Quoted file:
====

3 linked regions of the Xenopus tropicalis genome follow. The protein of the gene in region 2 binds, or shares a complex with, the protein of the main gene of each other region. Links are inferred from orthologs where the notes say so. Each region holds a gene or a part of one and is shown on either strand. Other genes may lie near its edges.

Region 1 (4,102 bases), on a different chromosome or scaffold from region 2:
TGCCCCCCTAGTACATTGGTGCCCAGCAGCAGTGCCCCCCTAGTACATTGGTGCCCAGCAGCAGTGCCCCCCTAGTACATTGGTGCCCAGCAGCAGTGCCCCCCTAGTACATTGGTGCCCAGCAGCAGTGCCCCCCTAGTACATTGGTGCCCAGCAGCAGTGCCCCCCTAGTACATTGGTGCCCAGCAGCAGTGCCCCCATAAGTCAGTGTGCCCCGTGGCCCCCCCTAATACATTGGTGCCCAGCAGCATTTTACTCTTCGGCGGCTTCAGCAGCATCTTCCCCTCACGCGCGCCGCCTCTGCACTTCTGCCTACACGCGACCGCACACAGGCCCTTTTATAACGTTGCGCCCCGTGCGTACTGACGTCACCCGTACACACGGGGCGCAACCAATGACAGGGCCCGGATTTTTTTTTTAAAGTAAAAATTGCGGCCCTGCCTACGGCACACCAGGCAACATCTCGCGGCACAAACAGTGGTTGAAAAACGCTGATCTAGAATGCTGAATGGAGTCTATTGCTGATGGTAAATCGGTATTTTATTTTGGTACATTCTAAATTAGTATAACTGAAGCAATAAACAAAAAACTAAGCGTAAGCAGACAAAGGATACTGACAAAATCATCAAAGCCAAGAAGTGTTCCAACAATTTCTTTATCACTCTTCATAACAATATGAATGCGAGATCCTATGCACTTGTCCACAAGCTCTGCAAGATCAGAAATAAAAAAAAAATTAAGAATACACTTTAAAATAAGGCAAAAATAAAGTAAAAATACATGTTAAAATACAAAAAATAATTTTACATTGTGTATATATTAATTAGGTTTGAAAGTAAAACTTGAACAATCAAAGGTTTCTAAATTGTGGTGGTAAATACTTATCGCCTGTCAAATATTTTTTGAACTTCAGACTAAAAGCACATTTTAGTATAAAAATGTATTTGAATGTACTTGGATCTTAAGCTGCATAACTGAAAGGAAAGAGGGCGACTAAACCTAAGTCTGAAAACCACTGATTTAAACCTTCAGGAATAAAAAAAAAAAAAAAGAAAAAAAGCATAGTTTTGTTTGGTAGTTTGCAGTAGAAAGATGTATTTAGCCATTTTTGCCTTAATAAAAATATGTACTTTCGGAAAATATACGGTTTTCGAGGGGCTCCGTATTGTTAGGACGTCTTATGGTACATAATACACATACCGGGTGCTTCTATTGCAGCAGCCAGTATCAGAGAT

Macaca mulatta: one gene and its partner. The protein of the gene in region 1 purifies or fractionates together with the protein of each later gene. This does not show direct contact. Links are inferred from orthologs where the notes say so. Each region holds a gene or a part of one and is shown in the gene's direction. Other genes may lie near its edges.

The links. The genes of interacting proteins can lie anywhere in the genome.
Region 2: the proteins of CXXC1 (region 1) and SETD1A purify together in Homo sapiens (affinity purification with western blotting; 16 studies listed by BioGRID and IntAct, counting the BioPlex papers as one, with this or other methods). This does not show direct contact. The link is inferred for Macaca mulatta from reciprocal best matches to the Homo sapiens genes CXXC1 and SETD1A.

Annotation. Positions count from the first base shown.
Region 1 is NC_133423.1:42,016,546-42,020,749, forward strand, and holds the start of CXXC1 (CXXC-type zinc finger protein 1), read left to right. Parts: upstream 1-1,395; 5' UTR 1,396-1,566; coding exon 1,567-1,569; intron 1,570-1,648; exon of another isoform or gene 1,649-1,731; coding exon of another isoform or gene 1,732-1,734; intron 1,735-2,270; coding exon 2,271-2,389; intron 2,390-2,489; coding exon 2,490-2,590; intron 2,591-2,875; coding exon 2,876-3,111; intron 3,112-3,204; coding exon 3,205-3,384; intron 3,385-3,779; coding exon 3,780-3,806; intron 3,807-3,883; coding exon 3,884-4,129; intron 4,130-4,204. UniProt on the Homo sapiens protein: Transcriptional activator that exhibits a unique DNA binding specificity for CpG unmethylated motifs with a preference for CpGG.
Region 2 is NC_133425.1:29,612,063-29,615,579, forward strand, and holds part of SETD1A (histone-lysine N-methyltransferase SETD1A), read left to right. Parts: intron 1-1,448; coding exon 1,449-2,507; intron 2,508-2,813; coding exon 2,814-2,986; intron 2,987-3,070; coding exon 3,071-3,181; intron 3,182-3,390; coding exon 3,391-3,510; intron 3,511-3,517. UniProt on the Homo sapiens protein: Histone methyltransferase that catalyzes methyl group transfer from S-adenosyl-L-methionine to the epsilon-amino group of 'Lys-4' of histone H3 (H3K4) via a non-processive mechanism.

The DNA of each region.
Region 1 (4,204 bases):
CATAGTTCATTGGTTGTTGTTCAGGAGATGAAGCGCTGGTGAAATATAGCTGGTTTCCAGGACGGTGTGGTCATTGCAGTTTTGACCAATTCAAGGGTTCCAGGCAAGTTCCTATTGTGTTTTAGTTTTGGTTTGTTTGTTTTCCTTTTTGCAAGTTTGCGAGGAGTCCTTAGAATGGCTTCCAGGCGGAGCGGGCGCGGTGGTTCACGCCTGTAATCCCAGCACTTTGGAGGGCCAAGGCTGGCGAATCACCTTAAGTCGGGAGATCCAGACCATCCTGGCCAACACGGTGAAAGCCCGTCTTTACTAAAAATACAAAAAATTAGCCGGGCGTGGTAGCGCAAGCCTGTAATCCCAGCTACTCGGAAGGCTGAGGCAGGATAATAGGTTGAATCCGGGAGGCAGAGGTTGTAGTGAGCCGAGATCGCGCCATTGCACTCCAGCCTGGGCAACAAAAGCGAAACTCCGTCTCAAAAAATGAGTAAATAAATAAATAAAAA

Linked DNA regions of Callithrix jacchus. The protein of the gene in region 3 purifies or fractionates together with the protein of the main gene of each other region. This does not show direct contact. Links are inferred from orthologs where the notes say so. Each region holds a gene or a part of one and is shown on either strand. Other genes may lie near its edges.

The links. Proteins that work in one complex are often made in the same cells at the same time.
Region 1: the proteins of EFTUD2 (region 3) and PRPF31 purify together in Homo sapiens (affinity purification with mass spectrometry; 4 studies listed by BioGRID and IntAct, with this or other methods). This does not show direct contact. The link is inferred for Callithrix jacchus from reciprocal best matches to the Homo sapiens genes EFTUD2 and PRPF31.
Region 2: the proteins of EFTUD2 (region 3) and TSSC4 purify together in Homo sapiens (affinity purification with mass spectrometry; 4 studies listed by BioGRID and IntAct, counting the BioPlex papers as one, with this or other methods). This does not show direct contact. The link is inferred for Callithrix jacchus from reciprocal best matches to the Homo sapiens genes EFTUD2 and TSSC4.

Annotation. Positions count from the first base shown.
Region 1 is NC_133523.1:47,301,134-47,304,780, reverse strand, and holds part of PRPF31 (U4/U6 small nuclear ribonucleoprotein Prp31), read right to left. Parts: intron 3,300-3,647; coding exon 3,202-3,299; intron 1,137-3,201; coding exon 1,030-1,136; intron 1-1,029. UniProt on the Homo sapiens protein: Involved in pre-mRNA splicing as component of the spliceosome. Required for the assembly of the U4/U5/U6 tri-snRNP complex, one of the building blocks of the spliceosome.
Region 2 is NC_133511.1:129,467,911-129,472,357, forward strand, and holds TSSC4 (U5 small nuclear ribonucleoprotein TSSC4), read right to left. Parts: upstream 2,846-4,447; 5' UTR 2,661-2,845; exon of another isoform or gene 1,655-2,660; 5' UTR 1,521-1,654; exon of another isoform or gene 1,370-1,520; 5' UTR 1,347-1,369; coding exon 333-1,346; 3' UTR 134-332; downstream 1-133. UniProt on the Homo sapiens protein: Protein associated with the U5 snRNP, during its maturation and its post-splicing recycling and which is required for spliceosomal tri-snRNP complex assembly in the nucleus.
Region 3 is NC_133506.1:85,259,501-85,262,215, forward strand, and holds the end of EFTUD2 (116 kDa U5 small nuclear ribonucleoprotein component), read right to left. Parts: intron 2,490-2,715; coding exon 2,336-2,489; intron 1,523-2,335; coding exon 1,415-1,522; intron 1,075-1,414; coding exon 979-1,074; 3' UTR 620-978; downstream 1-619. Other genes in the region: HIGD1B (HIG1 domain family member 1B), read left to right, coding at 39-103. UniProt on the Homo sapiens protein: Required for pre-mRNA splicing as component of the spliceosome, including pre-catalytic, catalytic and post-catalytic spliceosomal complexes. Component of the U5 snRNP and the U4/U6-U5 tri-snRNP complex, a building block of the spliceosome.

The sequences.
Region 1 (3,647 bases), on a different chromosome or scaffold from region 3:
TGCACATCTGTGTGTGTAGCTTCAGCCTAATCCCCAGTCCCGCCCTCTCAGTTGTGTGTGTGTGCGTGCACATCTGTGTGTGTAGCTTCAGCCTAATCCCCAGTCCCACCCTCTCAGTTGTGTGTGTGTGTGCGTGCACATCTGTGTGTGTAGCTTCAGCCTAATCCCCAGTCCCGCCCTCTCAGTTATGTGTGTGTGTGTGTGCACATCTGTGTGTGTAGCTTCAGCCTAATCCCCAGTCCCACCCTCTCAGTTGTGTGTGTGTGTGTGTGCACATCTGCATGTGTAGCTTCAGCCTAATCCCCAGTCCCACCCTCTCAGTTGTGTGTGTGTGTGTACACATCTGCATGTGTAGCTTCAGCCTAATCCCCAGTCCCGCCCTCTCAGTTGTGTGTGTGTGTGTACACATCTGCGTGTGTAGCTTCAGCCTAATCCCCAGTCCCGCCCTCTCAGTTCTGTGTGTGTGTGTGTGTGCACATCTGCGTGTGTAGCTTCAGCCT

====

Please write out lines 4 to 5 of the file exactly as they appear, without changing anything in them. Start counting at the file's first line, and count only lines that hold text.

Macaca mulatta: one gene and its partner. The protein of the gene in region 1 purifies or fractionates together with the protein of each later gene. This does not show direct contact. Links are inferred from orthologs where the notes say so. Each region holds a gene or a part of one and is shown in the gene's direction. Other genes may lie near its edges.

The links. The genes of interacting proteins can lie anywhere in the genome.